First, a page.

• Dummy4 on October 5, 2013, 11:42 GMT

    the curse of the half centuries this A tour is frustraating sumtimes its hard to see so many 80+ scores and not 100s

  • Dummy4 on October 5, 2013, 11:38 GMT

    I was among the active campaigners for giving Razool more chances. But here is the latest result against W I -A Team. Bhargav Bhatt also bowled on the same pitch against the same players.

    1st Innings 2nd innings Both Innings together

    Razool 33 overs - 1 wicket 27 0vers - 0 wicket 60 overs - 1 wicket Bhatt 31 overs - 7 wickets 27 Overs - 2 wickets 58 overs - 9 wickets

    In the last few matches, the India regulars like Ashwin & Jadeja are also giving extremely poor bowling results. So, the selectors are doing the right thing: try out as many options as possible, before the busy season starts.

  • Dummy4 on October 5, 2013, 0:45 GMT

    @Dr.Navdeep Johar on (October 4, 2013, 18:52 GMT).

    Please don't get lost in the past glories. We are all grateful to our cricketing greats of the recent past: Viru, Gouti, Dravid, Sachin, VVS, Bhajji, Zak et al. They will continue to have our love, respect & admiration. However they should also know when to give way to the 'future', without clinging on to the past thrones. That is why I didn't include Sourav and Kumble in the above list.

    Now time has come, or all of us to think of and build for the future.

    Hero worship is adversely affecting even some of the current India players. Just to give an example, today (Friday), the current India spinners, Ashwin & Jadeja were totally out performed by a lesser 'praised' Bhargav Bhat and almost unknown Pravin Tambe! Moral is clear. Shift your view from the rear view mirror; don't live in reveries; look into the road ahead; and be alert at the 'drivers' who may sleep at the wheels, intoxicated with success & praise.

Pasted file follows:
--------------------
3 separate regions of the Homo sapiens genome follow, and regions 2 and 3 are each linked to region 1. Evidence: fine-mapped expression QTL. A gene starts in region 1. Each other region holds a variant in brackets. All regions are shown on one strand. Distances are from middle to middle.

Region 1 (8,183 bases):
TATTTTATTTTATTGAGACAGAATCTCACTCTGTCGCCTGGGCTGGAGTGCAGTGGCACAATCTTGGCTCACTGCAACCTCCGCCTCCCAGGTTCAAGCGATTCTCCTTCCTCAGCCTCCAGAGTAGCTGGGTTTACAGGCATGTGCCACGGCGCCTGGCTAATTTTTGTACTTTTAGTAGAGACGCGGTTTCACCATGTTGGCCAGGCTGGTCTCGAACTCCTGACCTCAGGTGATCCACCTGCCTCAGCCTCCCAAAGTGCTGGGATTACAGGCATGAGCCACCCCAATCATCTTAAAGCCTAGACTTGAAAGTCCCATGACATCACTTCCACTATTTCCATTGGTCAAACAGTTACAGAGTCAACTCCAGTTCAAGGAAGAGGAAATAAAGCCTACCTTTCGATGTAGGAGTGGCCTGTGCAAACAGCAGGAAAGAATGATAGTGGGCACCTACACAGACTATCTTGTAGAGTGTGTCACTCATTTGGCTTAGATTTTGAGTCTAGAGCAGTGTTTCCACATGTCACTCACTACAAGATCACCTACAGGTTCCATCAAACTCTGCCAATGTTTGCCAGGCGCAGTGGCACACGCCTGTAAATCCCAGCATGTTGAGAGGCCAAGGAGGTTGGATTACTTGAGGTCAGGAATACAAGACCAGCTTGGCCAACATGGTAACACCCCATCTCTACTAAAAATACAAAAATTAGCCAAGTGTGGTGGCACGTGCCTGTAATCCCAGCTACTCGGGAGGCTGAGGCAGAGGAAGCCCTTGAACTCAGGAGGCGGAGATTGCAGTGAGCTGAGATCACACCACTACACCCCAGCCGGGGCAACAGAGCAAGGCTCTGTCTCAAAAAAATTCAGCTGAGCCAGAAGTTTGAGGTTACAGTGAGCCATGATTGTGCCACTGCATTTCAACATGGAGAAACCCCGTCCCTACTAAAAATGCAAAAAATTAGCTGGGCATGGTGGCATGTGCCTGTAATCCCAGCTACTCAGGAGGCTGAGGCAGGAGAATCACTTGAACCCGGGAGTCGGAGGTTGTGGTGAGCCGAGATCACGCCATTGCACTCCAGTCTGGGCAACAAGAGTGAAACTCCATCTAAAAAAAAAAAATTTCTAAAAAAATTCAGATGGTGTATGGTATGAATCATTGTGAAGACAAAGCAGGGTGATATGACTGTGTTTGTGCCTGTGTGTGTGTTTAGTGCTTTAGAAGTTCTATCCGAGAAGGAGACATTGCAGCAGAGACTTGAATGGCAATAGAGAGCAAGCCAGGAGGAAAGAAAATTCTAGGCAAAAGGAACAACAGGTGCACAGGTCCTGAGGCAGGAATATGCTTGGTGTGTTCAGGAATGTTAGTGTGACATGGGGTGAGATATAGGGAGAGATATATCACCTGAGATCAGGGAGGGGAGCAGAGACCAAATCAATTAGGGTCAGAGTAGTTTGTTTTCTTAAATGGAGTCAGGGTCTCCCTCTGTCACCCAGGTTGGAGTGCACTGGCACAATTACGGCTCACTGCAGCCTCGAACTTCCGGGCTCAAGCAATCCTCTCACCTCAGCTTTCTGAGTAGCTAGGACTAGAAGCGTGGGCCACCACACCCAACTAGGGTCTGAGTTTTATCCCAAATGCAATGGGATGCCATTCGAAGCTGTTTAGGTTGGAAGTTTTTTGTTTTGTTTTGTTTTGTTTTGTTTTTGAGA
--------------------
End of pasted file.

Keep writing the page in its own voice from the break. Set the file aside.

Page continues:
• Dummy4 on October 4, 2013, 18:52 GMT

    Please guys. Sehwag gambhir zak are world champion of India. Have respe nor they are adoldas sachin ie 40+ so please. Rohit sharma failed for years. Why suddenly have faith in him. Mindu hr has been pathetic against Zimbabwe. Pl check series in July. Hr dcores50 in a dead rubber. Don't judge Sehwag gambhir zak by 2/3 innings. Talk logic. They are not ordinary players. All credit goes to Sehwag to make India no1 test team in the world. Please itwasnotrohit or vijay

  • Ivan on October 4, 2013, 17:58 GMT

    @StraighHit: One swallow does not a summer make. These are class players - give them time and they will shine.

  • Dummy4 on October 4, 2013, 17:48 GMT

    A few Observations (updated at the end of Day 3)

    1.Failed come-backers' line extends further: (a) Yusuf, (b) Gauti, (c) Viru,(d) Zak, & (e) Kaif. Don't have to say much. I had already said enough at the end of Day 1 & 2. The only question is who is next.

    2. Going beyond this tournament, glad to get the feel that not only Dravid is hanging boots after this CLT-20, may be Sachin too, after the 200th Test?

    3. How many Jagdeesh's might have gone unnoticed under the radar, during the somnambulist days of several selection committees in the past.

    4. Nayar always does well; except when he wears the India clothing; real mystory. Poor unlucky chap!

    5. Hype on Rasool (where I also contributed), was only from the novelty value. We were all mistaken. The newly improved version of Bhargav Bhatt is a far better bowler.

    6. The gradual decline of Ashwin ( hope it is only a temporary dip) gives hope to many spinners on the fringe. Bhargav Bhatt is yet another addition in the waiting list.

  • Steve on October 4, 2013, 16:25 GMT

    Along the same lines on Zaheer, any scores by Gambhir and Shewag in the 2nd innings should be discounted as the match most likely would have lost all competitive edge by the time they get to bat, if at all. A meaningless 50-60 means nothing against, say part timers rolling their arms over to kill time. The fact is that they had their chance in 1st innings and they failed to deliver. Period.

  • Steve on October 4, 2013, 13:51 GMT

    First ball duck followed by zero wkts in 2nd innings (thus far) for Zaheer! Amazing how low he has fallen from being leader of attack and someone who scored over 1,000 test runs with 3 50+ scores. Impossible to see how he can be considered for Ind team. He must play at least 10-15 first class matches to know where he stands.